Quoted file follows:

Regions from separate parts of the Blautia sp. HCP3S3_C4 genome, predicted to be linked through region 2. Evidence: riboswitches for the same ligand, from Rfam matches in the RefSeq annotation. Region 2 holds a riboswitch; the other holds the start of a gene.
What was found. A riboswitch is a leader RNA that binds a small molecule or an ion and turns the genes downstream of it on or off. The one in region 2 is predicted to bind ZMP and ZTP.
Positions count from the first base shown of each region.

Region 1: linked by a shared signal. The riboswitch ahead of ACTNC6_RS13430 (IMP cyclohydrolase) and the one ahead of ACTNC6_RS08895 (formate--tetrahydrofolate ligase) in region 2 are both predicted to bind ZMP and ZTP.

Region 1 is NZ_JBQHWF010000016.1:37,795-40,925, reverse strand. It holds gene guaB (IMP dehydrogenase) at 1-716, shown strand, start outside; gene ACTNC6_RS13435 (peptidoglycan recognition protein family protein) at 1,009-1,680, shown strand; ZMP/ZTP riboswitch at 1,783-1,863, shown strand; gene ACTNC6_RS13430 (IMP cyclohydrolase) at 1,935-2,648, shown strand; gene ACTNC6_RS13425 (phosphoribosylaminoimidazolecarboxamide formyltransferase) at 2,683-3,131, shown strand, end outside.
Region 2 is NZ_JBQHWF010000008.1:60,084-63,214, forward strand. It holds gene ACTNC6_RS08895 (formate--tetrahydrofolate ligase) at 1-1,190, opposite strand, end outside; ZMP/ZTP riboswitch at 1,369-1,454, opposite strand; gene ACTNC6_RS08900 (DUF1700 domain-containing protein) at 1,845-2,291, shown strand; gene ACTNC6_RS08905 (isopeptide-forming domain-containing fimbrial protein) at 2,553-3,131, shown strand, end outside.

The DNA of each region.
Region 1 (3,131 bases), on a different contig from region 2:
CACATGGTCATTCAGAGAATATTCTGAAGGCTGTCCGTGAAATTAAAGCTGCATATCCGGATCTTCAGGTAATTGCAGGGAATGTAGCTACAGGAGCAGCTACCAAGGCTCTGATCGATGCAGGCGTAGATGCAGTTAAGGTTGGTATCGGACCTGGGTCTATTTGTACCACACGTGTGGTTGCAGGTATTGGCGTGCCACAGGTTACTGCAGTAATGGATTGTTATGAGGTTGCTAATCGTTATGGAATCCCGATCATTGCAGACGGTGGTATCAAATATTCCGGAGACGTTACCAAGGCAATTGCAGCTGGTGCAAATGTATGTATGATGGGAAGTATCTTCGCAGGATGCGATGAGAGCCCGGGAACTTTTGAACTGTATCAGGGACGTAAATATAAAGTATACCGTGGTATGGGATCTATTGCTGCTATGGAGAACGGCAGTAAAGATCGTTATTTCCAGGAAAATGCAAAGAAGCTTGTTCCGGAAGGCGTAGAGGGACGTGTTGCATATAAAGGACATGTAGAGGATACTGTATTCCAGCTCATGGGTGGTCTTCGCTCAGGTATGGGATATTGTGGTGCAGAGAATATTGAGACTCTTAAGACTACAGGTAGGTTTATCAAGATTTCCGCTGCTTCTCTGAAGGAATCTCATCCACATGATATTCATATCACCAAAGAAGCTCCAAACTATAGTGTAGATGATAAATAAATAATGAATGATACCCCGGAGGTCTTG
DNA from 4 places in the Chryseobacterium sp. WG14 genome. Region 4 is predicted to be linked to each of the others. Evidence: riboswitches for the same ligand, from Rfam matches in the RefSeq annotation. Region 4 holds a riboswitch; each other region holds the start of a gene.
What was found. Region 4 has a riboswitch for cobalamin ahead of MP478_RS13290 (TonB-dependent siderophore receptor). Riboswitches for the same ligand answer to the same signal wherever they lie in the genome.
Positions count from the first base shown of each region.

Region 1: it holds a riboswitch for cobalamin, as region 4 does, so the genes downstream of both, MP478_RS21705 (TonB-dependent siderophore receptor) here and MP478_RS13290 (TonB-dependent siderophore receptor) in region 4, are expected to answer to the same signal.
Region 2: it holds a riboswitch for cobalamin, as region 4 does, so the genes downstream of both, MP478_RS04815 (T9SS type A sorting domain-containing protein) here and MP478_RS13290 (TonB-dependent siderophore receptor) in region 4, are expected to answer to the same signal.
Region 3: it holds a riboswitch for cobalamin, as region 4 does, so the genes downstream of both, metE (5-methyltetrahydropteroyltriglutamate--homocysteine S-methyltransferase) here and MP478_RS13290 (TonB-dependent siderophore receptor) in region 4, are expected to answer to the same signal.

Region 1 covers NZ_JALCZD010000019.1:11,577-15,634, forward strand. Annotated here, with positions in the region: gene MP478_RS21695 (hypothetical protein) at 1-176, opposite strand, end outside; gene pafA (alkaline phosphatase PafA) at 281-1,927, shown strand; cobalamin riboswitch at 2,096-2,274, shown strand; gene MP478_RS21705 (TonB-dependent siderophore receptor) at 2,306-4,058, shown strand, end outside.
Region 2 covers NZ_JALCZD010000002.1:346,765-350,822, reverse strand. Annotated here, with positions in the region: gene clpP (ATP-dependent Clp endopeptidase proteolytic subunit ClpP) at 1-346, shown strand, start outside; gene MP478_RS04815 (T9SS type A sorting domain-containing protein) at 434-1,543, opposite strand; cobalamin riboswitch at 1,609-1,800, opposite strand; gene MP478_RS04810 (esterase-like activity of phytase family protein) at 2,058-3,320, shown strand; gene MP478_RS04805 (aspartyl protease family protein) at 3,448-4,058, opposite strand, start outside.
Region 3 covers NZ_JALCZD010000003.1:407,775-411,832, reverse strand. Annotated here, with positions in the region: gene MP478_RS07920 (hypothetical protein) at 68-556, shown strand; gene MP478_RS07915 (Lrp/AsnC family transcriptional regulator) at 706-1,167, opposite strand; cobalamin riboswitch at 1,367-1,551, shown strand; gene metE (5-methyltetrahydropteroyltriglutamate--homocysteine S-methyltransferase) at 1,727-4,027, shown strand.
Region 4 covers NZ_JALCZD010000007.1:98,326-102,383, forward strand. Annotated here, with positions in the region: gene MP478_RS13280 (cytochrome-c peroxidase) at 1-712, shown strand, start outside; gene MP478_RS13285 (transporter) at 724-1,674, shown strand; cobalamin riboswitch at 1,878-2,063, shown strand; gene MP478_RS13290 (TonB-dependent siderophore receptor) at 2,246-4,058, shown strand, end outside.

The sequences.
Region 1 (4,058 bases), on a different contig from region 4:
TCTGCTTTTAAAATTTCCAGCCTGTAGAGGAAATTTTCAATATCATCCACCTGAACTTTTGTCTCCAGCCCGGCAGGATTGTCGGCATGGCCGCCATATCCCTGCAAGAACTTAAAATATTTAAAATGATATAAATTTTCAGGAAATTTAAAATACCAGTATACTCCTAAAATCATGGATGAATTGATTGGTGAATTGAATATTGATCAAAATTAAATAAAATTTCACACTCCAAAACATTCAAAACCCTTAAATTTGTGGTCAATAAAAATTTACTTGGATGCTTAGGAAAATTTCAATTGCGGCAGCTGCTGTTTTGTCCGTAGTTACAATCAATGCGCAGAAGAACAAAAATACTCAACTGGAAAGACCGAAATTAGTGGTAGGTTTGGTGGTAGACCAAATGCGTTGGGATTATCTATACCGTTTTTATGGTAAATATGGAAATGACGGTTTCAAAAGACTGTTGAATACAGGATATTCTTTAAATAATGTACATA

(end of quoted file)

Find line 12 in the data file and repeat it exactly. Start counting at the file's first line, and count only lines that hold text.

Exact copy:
Positions count from the first base shown of each region.